A motor controller is the component responsible for modulating the speed of the electric motor in electric vehicles and series-hybrid vehicles. It is essentially put in-line with the power supply to the motor, and is able to control the amount of current and voltage fed to the motor from nothing to wide-open throttle.
The reason this component is so expensive (Just a touch under $2000 with the required interface) is that it uses massive transistors to control the power. With a technique called PWM, or Pulse-Width Modulation, the controller turns the power supply on and off thousands of times a second to simulate a lower power level for the motor. The control is continuously variable, and can recieve a signal from a potentiometer (variable resistor) tied to the 'gas' pedal.
The reason for using PWM instead of a really big variable resistor, like an oversized light dimmer, is that resistors are somewhat wasteful. Instead of holding back voltage or current like a water valve, resistors redirect extra energy and turn it into heat. Because it's important to retain as much efficiency as possible, resistors or resistor-type controllers are not really an option.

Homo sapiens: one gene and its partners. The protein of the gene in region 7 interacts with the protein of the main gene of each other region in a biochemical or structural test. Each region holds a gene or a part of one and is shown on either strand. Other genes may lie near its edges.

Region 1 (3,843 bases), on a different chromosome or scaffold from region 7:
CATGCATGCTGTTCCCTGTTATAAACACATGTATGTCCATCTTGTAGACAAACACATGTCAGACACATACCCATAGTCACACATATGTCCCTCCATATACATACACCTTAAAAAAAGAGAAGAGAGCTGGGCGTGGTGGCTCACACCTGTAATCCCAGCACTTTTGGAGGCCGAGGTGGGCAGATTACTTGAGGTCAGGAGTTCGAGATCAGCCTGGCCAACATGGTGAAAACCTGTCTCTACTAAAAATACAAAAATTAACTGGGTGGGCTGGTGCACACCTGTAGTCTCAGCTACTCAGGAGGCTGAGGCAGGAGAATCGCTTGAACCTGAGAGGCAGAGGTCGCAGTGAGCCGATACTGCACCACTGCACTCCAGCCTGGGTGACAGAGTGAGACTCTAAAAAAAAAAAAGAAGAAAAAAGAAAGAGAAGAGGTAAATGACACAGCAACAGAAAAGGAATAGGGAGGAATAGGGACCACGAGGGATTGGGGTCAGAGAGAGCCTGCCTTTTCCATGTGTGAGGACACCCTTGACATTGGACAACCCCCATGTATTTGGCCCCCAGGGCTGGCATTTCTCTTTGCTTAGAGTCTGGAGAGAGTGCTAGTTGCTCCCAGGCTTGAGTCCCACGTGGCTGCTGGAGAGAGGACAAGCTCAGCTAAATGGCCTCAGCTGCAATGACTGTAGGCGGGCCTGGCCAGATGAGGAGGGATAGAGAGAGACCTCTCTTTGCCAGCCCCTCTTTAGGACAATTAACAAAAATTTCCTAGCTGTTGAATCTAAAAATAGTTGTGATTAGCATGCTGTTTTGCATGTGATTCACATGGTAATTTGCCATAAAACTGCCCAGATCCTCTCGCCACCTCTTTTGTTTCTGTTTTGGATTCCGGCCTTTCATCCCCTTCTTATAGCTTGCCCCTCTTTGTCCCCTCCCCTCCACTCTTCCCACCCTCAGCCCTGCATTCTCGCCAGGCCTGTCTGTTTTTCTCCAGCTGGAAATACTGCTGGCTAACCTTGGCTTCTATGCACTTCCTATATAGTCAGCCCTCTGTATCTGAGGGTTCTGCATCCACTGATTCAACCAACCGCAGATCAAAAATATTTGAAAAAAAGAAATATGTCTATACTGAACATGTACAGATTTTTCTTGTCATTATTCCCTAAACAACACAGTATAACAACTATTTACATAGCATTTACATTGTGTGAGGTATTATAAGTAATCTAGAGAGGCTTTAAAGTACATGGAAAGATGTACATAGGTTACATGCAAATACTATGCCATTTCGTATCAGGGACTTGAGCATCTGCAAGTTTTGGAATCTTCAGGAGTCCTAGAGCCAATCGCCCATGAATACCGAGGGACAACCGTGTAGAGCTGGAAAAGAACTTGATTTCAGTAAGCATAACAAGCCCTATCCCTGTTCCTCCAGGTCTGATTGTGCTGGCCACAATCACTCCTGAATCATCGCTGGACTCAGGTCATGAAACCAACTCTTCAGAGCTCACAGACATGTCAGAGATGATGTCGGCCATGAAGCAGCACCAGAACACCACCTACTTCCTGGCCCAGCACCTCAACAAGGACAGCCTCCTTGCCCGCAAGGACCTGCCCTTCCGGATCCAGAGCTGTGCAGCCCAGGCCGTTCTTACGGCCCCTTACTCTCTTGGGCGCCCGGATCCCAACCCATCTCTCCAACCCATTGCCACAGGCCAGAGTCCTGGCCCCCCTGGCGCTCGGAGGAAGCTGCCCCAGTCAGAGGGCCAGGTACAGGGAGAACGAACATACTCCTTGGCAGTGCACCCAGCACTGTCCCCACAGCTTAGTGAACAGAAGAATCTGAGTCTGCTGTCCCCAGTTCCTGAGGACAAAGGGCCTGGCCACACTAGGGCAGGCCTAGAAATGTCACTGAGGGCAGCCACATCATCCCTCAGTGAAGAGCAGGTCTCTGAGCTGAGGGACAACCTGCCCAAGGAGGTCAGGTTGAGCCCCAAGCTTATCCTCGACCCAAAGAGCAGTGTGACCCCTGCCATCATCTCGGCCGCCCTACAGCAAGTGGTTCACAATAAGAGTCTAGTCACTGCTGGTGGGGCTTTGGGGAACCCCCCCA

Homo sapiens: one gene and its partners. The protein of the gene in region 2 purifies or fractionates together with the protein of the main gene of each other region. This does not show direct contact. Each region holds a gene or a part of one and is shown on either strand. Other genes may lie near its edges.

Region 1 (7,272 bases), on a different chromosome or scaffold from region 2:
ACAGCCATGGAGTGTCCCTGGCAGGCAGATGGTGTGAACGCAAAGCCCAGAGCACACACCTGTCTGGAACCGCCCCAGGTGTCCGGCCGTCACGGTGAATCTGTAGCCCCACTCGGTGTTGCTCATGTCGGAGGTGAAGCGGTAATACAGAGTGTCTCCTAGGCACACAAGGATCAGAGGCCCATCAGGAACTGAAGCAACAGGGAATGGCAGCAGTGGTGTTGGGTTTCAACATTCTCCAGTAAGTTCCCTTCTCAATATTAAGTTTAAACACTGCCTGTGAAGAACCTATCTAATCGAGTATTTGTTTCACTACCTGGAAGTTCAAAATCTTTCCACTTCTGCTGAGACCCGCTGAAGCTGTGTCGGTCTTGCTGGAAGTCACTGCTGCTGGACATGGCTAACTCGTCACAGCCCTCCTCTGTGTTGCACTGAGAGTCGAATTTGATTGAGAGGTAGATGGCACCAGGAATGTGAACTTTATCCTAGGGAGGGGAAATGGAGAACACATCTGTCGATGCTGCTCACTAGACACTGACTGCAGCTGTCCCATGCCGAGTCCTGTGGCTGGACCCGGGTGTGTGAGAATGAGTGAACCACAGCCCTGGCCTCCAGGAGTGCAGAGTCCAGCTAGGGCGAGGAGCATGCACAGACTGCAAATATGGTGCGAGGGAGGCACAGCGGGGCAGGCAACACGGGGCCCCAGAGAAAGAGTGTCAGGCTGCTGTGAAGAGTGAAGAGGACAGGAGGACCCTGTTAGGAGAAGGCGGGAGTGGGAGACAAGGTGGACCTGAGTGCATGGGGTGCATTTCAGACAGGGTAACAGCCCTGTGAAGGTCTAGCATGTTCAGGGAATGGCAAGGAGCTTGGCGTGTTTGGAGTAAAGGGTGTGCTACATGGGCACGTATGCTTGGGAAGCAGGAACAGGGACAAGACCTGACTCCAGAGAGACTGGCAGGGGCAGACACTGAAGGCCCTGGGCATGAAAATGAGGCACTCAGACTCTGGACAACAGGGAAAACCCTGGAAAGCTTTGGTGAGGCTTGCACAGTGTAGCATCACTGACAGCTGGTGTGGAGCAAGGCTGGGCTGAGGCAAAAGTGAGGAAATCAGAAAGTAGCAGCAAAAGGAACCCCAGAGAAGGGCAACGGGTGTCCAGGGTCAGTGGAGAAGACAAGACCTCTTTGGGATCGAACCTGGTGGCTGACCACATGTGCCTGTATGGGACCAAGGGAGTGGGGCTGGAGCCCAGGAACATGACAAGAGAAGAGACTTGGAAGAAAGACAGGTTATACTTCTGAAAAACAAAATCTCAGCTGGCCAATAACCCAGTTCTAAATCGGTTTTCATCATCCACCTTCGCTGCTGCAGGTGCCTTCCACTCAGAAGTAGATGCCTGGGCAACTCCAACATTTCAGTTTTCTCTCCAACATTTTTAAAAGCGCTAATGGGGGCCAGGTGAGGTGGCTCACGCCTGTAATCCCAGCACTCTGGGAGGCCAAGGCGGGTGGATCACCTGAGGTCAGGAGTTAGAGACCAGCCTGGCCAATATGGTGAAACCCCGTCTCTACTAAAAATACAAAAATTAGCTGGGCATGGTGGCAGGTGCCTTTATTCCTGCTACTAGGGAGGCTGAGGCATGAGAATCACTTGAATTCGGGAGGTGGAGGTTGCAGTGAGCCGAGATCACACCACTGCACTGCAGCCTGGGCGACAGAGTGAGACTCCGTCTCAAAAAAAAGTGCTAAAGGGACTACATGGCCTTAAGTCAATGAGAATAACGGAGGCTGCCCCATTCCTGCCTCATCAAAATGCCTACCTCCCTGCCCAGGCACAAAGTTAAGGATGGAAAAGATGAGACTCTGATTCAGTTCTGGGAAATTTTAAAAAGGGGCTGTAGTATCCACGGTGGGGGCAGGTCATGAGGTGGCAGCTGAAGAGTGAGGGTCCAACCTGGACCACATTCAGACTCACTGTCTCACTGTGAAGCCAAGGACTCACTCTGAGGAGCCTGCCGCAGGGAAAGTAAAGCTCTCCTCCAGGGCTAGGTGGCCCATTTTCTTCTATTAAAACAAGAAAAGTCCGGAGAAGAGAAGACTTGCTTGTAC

With the Zilla controller I will be able to set current limits, both on the motor side of the controller and on the battery pack side. This opens up some interesting possibilities for range and efficiency control. I could potentially set the battery pack current very low, and keep from pulling too much energy from the batteries; in effect, reducing the ability of the motor. While not very exciting from a performance standpoint, this might be useful to keep drivers not focused on efficiency from killing the economy of the vehicle.
There are less expensive PWM
controller options out there, but I reached the conclusion that the Zilla
would be a good choice for a 'large' vehicle like mine. It is able to
provide a peak current throughput of 1000 amps. Assuming that I will have
a pack voltage of 144 volts:
For even more information on controllers, try visiting Cafe Electric, makers of the Zilla controller.